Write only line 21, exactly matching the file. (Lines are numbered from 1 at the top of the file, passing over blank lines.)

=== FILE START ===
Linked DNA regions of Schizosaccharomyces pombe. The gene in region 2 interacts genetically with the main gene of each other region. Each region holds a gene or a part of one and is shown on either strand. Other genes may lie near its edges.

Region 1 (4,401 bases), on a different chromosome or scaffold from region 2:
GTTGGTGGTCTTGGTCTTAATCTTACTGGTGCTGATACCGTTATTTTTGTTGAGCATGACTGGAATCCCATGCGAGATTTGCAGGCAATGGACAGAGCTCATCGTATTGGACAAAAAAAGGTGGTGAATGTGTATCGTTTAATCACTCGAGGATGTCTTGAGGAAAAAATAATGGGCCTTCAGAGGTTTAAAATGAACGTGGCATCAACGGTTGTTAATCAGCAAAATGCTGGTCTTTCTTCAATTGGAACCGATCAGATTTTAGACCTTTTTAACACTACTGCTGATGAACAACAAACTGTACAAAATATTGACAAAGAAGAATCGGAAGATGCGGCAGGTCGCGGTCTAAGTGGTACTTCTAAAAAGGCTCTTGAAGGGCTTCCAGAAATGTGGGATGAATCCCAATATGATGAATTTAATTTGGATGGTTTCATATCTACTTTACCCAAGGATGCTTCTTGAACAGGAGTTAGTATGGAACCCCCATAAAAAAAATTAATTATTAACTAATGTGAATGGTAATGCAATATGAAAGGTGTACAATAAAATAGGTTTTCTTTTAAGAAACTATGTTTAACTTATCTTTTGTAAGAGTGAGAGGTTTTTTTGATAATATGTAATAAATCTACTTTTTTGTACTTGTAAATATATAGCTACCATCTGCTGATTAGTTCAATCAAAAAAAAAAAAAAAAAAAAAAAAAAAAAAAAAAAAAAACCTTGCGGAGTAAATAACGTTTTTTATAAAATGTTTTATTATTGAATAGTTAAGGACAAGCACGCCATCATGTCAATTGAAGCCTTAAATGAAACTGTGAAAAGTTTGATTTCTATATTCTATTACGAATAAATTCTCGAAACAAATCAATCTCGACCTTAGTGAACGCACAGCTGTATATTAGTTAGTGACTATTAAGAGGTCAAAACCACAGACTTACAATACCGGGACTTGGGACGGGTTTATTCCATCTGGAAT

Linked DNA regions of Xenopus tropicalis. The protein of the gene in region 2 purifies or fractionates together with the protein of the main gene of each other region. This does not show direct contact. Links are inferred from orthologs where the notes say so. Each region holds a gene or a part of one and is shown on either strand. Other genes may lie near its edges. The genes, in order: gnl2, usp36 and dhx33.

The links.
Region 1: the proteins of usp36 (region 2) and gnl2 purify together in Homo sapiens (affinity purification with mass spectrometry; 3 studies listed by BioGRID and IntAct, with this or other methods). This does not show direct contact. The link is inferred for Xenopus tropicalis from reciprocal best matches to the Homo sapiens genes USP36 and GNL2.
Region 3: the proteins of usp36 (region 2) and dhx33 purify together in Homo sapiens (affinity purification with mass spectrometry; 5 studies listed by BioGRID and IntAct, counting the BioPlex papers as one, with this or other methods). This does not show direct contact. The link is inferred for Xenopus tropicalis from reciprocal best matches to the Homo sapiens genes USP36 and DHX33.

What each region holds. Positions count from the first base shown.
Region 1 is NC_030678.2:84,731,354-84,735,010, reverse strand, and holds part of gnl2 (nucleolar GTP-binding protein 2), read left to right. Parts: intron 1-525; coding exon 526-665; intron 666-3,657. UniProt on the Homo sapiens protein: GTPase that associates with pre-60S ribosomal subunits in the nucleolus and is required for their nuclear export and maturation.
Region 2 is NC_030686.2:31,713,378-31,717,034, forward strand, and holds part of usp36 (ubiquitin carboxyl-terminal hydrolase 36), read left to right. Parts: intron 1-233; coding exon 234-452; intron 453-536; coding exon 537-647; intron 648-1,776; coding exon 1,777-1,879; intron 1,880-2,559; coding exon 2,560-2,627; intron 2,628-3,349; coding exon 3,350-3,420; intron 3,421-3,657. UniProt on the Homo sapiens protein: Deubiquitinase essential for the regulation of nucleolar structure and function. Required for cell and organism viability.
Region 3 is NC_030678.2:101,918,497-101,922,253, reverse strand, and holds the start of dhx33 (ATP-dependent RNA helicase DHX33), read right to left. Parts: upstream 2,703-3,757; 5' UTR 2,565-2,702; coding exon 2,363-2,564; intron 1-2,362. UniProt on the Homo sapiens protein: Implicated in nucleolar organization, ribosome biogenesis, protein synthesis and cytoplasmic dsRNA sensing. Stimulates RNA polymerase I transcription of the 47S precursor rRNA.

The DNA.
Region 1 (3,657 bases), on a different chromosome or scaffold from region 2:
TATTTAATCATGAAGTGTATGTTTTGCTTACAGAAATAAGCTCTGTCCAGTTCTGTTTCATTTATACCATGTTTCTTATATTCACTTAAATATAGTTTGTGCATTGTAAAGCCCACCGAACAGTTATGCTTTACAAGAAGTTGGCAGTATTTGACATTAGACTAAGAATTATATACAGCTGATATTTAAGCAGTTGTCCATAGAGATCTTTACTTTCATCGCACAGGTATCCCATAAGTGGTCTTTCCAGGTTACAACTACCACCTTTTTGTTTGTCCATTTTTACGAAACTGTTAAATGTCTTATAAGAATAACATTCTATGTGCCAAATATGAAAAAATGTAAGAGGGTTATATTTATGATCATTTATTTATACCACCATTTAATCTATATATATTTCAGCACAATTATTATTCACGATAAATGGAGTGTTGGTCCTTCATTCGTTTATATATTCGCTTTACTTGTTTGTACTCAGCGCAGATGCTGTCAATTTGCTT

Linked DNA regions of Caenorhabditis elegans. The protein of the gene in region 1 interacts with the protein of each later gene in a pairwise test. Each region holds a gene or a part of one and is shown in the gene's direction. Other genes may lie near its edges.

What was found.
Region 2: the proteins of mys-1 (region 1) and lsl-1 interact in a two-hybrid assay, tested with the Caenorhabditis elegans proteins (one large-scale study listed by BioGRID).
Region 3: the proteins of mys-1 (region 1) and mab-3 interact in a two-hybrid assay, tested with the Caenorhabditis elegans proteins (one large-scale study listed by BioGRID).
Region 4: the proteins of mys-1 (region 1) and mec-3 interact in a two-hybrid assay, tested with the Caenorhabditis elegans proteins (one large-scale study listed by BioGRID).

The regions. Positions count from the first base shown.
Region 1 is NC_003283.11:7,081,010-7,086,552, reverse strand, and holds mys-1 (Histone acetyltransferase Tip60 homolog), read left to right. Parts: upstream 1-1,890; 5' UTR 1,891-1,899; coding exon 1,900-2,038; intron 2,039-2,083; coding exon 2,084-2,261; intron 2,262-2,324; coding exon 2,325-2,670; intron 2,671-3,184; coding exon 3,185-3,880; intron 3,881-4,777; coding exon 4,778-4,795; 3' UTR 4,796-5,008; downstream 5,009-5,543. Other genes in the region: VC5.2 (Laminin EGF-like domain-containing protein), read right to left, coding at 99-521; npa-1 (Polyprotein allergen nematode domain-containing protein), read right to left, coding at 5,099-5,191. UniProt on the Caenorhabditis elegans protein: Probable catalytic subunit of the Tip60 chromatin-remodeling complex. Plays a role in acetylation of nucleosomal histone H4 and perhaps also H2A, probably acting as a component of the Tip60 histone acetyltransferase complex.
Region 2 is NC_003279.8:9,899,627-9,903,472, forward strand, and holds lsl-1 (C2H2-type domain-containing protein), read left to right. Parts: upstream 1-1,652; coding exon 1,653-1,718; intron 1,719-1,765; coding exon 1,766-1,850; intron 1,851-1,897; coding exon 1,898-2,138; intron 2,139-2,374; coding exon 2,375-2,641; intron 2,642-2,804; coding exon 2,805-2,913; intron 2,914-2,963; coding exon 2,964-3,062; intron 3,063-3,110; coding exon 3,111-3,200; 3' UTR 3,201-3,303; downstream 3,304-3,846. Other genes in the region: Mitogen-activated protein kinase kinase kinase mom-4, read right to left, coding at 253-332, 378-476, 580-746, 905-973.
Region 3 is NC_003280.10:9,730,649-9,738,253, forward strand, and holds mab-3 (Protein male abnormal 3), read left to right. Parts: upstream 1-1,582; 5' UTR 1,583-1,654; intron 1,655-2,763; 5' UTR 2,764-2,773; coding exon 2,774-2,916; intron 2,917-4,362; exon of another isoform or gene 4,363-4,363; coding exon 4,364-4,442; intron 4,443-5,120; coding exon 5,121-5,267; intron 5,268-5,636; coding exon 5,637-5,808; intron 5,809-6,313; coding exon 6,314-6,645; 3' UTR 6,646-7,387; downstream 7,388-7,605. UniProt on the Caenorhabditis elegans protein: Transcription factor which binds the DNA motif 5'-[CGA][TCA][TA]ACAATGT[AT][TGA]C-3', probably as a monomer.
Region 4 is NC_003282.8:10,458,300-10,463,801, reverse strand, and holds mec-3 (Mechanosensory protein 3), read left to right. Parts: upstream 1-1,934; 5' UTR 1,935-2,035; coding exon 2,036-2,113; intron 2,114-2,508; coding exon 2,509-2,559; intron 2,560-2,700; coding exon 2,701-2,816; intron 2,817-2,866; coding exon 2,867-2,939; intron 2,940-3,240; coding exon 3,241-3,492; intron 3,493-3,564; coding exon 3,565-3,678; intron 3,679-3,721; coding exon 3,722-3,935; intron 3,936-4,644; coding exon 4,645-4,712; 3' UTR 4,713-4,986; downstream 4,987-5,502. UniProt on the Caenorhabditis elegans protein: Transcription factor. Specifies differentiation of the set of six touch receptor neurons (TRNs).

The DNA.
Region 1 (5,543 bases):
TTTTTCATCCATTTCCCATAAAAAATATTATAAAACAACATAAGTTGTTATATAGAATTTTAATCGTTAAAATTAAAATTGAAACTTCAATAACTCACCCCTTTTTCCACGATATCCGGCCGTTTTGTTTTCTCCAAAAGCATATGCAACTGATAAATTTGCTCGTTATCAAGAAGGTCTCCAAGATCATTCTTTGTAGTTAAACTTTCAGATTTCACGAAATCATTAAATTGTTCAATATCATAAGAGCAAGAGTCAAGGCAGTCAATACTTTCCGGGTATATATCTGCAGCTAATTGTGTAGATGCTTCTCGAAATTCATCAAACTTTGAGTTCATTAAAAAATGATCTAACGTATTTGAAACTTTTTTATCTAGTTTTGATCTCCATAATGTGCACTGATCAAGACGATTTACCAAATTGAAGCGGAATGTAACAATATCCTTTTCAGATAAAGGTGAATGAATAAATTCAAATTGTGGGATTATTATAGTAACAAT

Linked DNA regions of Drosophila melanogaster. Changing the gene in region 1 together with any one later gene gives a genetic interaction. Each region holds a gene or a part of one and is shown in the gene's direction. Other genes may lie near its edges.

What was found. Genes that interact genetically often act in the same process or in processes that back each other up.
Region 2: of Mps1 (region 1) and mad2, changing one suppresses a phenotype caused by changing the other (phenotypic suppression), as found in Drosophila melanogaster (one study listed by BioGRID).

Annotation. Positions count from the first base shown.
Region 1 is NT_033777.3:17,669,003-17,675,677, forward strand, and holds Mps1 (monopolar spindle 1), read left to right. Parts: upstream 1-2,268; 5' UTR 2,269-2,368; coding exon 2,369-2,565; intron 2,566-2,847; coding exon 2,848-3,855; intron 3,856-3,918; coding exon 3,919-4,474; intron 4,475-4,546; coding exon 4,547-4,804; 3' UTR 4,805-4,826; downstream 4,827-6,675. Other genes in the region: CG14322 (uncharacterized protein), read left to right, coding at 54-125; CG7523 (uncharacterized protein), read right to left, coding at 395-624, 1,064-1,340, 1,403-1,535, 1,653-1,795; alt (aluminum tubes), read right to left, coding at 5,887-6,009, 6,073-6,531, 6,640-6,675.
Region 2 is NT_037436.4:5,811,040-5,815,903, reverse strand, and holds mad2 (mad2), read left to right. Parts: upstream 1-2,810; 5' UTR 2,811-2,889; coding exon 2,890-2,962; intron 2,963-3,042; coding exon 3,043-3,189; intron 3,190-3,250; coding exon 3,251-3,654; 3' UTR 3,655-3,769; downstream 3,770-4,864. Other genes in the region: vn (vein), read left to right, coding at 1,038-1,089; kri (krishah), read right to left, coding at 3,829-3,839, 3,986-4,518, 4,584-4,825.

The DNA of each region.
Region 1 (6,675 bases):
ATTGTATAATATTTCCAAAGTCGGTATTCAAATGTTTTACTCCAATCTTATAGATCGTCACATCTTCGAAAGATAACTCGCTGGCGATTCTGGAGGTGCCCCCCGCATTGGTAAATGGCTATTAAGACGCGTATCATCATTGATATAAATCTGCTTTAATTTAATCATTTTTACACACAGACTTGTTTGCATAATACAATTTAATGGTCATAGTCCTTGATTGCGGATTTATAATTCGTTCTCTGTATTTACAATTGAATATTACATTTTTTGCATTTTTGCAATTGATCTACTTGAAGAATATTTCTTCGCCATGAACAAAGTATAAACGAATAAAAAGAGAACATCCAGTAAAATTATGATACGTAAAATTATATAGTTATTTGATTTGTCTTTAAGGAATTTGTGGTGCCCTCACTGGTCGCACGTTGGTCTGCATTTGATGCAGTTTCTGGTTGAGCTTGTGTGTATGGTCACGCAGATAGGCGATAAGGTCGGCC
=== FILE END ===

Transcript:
Region 1 is NC_003283.11:7,081,010-7,086,552, reverse strand, and holds mys-1 (Histone acetyltransferase Tip60 homolog), read left to right. Parts: upstream 1-1,890; 5' UTR 1,891-1,899; coding exon 1,900-2,038; intron 2,039-2,083; coding exon 2,084-2,261; intron 2,262-2,324; coding exon 2,325-2,670; intron 2,671-3,184; coding exon 3,185-3,880; intron 3,881-4,777; coding exon 4,778-4,795; 3' UTR 4,796-5,008; downstream 5,009-5,543. Other genes in the region: VC5.2 (Laminin EGF-like domain-containing protein), read right to left, coding at 99-521; npa-1 (Polyprotein allergen nematode domain-containing protein), read right to left, coding at 5,099-5,191. UniProt on the Caenorhabditis elegans protein: Probable catalytic subunit of the Tip60 chromatin-remodeling complex. Plays a role in acetylation of nucleosomal histone H4 and perhaps also H2A, probably acting as a component of the Tip60 histone acetyltransferase complex.